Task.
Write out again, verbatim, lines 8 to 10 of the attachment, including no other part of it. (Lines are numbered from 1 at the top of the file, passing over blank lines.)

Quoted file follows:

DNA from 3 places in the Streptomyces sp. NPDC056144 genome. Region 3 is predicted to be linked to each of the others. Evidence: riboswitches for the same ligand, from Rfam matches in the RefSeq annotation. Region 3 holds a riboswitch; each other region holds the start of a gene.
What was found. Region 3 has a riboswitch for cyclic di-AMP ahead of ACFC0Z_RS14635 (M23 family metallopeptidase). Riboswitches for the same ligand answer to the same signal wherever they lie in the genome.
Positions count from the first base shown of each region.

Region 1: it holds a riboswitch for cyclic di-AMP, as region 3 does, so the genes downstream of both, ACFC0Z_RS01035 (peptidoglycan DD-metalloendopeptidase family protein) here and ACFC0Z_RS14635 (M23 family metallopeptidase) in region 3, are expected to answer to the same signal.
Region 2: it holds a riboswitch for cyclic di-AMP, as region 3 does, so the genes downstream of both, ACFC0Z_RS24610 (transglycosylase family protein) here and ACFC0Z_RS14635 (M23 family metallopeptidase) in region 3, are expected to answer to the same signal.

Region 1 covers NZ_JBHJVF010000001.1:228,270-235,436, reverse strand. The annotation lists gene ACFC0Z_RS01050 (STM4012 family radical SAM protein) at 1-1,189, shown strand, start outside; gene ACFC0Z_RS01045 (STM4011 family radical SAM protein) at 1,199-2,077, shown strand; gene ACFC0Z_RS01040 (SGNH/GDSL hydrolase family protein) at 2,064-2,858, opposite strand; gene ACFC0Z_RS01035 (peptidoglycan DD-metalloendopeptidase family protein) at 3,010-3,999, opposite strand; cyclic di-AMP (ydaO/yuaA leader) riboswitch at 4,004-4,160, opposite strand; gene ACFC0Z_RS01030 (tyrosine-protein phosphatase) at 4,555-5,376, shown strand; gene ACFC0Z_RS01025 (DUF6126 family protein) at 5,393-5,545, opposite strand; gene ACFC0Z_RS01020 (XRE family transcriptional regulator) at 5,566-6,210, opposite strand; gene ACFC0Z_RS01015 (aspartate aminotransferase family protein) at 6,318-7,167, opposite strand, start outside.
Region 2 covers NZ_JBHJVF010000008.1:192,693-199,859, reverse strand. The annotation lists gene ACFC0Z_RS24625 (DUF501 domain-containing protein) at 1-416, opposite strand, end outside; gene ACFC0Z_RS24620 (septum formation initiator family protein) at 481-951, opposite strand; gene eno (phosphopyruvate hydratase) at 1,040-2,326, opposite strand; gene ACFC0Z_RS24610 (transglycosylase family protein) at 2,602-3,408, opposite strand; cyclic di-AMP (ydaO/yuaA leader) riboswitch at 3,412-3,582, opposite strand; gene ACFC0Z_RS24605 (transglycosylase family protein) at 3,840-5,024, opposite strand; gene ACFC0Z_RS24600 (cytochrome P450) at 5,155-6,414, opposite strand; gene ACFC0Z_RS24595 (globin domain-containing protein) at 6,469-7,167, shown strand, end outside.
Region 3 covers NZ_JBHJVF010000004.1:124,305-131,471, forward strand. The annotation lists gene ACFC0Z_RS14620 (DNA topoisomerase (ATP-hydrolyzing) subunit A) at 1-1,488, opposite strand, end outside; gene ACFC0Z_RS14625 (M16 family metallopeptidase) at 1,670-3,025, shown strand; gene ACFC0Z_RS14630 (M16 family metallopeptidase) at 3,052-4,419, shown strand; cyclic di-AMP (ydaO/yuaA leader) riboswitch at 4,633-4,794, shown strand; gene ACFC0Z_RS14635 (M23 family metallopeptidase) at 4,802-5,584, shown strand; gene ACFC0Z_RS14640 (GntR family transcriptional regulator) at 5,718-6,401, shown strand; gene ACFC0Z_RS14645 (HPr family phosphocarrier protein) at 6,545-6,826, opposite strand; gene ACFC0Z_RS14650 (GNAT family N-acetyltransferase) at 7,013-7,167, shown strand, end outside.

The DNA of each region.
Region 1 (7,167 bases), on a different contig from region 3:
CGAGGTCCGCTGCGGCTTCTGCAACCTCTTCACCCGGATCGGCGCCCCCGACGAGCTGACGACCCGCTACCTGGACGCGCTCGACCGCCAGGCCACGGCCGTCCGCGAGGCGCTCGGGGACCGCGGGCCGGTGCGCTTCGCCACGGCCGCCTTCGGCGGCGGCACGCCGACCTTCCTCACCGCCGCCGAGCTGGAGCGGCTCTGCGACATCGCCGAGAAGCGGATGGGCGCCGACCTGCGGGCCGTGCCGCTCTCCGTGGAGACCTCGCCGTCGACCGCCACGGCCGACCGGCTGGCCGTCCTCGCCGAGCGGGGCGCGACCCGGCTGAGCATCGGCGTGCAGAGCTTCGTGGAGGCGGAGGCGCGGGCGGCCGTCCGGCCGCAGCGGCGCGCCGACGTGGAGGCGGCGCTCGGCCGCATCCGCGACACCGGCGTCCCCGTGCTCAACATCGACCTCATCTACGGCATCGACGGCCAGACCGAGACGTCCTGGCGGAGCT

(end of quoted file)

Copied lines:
Region 3 covers NZ_JBHJVF010000004.1:124,305-131,471, forward strand. The annotation lists gene ACFC0Z_RS14620 (DNA topoisomerase (ATP-hydrolyzing) subunit A) at 1-1,488, opposite strand, end outside; gene ACFC0Z_RS14625 (M16 family metallopeptidase) at 1,670-3,025, shown strand; gene ACFC0Z_RS14630 (M16 family metallopeptidase) at 3,052-4,419, shown strand; cyclic di-AMP (ydaO/yuaA leader) riboswitch at 4,633-4,794, shown strand; gene ACFC0Z_RS14635 (M23 family metallopeptidase) at 4,802-5,584, shown strand; gene ACFC0Z_RS14640 (GntR family transcriptional regulator) at 5,718-6,401, shown strand; gene ACFC0Z_RS14645 (HPr family phosphocarrier protein) at 6,545-6,826, opposite strand; gene ACFC0Z_RS14650 (GNAT family N-acetyltransferase) at 7,013-7,167, shown strand, end outside.

The DNA of each region.
Region 1 (7,167 bases), on a different contig from region 3: